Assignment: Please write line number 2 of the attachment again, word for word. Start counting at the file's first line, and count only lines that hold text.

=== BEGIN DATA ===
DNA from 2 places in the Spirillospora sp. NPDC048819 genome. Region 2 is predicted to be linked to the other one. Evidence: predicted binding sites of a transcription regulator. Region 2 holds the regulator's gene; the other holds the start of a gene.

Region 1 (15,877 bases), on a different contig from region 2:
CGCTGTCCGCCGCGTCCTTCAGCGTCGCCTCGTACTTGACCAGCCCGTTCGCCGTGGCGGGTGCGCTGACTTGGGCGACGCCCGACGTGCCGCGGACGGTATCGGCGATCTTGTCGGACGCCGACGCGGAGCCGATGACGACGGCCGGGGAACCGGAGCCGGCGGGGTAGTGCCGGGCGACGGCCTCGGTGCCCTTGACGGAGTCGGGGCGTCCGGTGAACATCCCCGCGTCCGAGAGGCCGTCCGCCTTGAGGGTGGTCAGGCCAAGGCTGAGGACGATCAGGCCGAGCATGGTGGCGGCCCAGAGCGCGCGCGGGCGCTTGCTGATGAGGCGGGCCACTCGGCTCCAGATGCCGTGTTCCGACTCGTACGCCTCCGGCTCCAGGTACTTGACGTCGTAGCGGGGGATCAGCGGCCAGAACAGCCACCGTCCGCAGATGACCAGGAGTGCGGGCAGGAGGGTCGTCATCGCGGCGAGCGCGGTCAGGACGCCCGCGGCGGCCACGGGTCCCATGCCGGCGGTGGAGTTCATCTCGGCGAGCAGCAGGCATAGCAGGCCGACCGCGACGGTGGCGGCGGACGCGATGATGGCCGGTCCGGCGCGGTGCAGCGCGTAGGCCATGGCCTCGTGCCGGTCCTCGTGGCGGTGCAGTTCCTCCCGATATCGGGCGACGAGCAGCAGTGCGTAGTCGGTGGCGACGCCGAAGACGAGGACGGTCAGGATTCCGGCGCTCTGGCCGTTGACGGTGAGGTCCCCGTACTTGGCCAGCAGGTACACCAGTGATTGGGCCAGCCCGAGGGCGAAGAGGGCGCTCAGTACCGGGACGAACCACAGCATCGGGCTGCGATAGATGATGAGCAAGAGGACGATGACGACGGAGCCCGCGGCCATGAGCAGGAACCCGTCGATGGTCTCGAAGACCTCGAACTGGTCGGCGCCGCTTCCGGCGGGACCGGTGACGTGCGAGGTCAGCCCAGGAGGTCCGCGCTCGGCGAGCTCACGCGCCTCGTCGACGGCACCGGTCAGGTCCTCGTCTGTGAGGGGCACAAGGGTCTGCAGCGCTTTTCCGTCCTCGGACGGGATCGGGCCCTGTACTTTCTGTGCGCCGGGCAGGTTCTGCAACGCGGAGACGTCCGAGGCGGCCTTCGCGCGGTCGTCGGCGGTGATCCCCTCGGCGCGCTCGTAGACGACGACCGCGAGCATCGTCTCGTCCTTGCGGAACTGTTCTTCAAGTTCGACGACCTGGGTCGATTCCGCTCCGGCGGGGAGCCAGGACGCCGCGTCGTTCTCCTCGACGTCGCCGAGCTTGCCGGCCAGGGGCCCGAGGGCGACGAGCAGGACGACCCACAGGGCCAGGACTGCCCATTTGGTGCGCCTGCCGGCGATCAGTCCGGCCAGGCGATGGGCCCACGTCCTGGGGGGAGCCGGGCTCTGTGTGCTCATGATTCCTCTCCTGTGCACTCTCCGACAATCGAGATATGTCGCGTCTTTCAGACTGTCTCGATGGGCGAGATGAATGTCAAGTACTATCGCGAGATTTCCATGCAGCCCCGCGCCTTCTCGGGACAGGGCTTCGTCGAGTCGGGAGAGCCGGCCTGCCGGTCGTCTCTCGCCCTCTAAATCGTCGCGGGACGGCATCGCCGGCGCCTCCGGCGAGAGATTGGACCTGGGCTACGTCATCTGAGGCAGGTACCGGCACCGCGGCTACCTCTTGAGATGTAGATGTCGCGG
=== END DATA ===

Region 1 (15,877 bases), on a different contig from region 2: